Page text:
When you’re talking about righties facing lefties, you always start by thinking about the changeup. Martinez doesn’t throw a cutter, so the changeup is a crucial pitch, and the ones that Pompey had to deal with were perfect. If Martinez could just repeat that over and over and over again, he’d be unhittable. Give him a perfect changeup and that’s basically that! Yet there are a couple other interesting observations. For example, look at what’s happened with Martinez’s arm slot since he became a regular starter:

Martinez has lowered his arm fairly significantly, and if we can trust the WBC data, the trend has continued. The general rule is that, the lower the arm slot, the wider the platoon splits. Opposite-handed batters get to see the ball longer, and the sinker Martinez was throwing to Team Canada most closely resembled Charlie Morton’s sinker from last season. Morton’s always had problems with lefties. Getting a bunch of horizontal movement is a neat trick, but if anything, Martinez lowering his arm could make him more exploitable.

What could Martinez do? Again, if he just throws more perfect pitches, it doesn’t matter what his motion looks like. But he’s someone who’s going to pitch off his fastball, and the most recent fastballs we’ve seen would profile as hittable with lefties at the plate. Martinez could use his four-seamer to try to pitch lefties more inside. He could work on improving this curveball, which is like a slower version of his already-successful slider:

And it’s worth noting that, in the WBC game, we can see Martinez pitching from the first-base side of the rubber. Here are some screenshots of Martinez from last season:

Early on, Martinez was more to the third-base side. He gradually moved over, which might’ve been an attempt to compensate for the lowering arm. Moving on the mound is about changing attack angles, and it’s possible Martinez could find the most comfortable angle possible to put lefties away. By moving over, maybe Martinez will be better able to locate over the inner half. Maybe it’ll just make the ball that much harder to pick up. And we shouldn’t forget the other possibility that, maybe, nothing will change. Martinez is still a work in progress, in this respect. He’s already developed into a wonderful starter, but lefties still see him a lot better than righties do, and that’s the one thing left Martinez has to tackle.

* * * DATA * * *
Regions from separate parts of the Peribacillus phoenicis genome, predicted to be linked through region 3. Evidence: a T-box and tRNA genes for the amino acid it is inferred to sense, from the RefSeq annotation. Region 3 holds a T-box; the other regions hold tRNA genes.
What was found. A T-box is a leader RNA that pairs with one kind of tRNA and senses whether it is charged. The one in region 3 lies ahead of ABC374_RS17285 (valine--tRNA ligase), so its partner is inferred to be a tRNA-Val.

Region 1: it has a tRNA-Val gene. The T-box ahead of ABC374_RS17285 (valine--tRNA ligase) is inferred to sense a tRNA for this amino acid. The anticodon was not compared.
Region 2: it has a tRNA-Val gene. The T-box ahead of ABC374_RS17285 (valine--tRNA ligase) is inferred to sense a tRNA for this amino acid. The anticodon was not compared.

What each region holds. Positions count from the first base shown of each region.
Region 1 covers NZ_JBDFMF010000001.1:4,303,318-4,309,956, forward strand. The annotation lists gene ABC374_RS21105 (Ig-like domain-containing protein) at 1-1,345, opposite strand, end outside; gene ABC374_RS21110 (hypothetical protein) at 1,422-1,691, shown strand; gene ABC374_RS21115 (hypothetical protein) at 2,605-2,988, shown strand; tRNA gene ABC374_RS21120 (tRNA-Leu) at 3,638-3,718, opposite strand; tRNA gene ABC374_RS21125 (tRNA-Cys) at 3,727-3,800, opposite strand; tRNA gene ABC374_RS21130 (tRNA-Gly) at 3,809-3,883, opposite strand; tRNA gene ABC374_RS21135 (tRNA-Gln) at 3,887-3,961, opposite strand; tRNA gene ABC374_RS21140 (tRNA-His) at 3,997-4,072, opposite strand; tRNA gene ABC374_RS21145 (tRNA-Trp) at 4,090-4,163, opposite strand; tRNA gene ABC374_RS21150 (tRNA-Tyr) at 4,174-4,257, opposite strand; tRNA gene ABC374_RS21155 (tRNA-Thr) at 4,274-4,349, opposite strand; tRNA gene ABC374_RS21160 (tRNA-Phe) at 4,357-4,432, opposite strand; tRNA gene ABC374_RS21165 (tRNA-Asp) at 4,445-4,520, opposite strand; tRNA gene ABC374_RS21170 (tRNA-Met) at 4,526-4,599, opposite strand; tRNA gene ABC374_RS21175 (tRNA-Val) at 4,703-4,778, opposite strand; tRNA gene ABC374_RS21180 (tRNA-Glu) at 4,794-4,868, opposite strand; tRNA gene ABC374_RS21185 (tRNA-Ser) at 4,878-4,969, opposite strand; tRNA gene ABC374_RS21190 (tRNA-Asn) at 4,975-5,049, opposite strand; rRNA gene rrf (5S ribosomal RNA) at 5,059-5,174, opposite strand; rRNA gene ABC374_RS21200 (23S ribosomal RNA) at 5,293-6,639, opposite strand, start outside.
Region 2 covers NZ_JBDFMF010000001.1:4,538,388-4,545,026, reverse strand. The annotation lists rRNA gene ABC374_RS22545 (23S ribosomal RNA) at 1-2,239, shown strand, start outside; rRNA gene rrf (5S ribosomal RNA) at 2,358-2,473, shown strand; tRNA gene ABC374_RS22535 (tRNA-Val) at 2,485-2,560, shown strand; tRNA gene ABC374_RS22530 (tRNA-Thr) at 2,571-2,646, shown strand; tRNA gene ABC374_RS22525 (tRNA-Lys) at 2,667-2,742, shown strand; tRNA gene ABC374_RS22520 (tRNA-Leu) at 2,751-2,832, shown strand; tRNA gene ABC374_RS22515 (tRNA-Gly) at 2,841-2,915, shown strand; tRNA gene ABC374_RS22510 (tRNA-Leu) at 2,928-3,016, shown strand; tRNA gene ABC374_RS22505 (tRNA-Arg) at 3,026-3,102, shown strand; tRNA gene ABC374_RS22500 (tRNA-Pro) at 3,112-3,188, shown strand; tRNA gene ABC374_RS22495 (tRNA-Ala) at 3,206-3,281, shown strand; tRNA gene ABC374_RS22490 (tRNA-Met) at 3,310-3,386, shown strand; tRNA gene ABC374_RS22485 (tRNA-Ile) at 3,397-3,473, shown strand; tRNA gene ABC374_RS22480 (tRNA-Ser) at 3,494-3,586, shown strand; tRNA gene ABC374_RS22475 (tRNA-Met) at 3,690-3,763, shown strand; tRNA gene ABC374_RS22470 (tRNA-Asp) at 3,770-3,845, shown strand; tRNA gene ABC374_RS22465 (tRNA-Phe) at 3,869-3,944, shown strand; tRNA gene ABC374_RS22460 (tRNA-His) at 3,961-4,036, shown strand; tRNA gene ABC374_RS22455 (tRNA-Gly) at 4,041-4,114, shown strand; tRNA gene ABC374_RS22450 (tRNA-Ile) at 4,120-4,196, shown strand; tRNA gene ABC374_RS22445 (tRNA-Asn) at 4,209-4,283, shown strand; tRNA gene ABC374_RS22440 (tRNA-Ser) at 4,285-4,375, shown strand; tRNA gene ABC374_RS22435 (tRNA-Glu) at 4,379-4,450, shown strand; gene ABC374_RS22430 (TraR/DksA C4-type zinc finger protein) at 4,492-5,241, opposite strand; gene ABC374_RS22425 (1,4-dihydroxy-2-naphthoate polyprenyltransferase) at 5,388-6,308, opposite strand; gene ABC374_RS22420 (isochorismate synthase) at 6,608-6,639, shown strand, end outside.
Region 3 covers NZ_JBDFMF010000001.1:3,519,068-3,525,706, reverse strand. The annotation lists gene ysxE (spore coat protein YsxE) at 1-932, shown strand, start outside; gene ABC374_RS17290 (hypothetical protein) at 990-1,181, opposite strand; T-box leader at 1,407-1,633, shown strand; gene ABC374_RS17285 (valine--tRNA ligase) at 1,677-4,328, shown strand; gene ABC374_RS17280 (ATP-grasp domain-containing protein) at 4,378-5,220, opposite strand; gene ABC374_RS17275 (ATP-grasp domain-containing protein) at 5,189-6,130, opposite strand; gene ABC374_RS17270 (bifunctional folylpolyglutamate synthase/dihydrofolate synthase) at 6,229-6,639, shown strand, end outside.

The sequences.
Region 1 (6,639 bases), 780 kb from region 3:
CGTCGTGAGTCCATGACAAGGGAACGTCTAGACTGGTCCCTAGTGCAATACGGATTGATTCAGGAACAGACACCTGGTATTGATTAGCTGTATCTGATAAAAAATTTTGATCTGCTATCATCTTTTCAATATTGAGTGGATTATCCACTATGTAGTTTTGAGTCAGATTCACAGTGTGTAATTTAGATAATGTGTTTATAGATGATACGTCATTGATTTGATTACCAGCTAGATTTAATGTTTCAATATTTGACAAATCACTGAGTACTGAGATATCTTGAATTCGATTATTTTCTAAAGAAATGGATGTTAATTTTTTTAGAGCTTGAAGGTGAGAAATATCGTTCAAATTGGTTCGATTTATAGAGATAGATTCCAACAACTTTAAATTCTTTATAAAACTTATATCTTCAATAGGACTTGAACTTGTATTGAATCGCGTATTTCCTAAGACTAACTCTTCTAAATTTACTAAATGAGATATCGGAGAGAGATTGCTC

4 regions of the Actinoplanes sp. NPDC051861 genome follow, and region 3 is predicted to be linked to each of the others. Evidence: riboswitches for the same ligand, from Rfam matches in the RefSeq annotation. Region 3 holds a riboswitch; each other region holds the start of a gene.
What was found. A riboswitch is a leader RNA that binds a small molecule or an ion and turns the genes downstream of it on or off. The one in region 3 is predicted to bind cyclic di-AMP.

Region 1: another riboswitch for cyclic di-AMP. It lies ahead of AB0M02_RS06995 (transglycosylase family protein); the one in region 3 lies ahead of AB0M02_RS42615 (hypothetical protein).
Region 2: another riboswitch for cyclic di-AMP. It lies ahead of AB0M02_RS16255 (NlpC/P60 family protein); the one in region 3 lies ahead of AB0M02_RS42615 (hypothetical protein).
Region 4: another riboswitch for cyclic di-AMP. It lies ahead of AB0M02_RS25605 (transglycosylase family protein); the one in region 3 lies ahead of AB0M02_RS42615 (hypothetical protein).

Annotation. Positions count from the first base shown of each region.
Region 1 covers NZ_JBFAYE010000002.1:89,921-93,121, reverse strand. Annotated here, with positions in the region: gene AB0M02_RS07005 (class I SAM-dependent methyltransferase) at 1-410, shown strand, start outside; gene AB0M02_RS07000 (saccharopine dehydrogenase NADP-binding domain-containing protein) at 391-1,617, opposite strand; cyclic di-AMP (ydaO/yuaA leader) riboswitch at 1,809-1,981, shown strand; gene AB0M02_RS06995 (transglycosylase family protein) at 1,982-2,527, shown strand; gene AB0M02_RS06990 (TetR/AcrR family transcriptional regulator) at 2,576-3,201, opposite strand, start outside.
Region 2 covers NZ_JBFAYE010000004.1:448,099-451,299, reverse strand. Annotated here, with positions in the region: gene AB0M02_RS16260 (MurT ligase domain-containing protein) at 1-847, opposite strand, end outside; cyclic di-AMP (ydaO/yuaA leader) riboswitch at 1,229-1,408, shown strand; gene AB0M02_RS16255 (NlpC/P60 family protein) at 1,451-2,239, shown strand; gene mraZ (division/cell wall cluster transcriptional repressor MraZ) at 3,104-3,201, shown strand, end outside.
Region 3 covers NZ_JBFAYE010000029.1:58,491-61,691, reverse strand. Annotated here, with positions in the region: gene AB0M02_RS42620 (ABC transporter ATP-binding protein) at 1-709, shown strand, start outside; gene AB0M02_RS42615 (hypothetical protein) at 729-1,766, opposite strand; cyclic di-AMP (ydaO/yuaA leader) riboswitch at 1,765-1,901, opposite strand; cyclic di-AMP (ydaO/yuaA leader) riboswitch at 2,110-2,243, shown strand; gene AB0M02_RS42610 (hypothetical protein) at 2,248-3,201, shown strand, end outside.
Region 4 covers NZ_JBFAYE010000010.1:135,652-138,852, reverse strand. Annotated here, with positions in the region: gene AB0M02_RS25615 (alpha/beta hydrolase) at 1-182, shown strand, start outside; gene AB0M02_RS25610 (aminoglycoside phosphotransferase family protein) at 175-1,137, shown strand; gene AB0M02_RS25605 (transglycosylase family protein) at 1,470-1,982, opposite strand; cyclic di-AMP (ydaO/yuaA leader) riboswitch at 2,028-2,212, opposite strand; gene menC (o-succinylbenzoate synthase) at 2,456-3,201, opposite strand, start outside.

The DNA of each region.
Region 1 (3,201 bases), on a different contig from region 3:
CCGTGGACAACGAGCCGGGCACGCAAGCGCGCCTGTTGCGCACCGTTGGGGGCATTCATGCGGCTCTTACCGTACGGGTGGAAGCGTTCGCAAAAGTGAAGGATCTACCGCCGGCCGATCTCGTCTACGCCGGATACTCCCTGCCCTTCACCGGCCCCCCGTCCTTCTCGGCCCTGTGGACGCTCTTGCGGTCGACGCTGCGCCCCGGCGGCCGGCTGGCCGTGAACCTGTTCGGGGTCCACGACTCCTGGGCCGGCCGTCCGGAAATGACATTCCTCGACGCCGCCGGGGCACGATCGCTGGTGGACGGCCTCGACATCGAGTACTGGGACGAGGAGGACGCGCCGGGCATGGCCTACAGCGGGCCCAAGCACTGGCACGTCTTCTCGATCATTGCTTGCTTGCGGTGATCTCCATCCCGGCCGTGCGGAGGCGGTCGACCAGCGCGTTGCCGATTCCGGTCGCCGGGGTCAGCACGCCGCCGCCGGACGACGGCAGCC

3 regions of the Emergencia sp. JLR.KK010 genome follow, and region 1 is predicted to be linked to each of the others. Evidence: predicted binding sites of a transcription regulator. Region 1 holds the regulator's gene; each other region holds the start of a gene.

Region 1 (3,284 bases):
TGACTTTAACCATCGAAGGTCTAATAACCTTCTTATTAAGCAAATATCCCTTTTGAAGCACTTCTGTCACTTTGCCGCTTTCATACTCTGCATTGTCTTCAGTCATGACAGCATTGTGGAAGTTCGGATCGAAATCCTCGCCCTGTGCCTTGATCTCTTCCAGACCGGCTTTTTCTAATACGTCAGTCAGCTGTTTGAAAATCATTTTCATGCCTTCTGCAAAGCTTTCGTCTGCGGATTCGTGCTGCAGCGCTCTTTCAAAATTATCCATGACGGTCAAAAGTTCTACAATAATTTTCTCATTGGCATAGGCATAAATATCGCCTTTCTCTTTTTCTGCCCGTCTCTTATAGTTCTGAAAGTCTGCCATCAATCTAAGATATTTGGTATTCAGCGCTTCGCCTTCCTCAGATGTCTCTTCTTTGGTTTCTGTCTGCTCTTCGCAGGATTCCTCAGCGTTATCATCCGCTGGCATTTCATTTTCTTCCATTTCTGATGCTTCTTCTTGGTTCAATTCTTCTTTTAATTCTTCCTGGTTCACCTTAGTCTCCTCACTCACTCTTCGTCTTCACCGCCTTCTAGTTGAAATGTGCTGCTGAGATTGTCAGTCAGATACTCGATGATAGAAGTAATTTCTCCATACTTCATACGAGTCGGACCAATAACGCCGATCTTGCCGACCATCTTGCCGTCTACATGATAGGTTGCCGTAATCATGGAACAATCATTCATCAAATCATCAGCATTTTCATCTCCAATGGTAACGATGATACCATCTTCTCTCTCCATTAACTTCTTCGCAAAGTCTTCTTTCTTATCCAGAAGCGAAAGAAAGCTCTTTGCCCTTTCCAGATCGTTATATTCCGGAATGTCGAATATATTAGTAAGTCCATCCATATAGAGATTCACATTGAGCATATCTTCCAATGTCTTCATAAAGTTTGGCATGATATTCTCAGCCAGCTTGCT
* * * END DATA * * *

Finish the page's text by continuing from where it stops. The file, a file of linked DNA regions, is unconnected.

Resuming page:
One more note I ought to acknowledge: Martinez doesn’t have to improve against lefties, especially if these new angles continue to give righties fits. All the tail Martinez gets on his pitches, the lowered arm slot — if he’s just total death to righties, then he could follow the Max Scherzer route toward ace-hood. While Scherzer tends to run large platoon splits, his baseline ability is so very high that even the worse version is good. This is legitimately realistic.

Could be, then, that’s an even better plan. Could be that’s the plan already in motion. Ask the Cardinals, though, and I bet they’d tell you they’d like to see Martinez get more lefties out. When you see his best changeups, you wonder how he ever gets touched. Yet he pitches almost like a righty specialist. Just because Martinez got a big guarantee doesn’t mean he’s a finished product.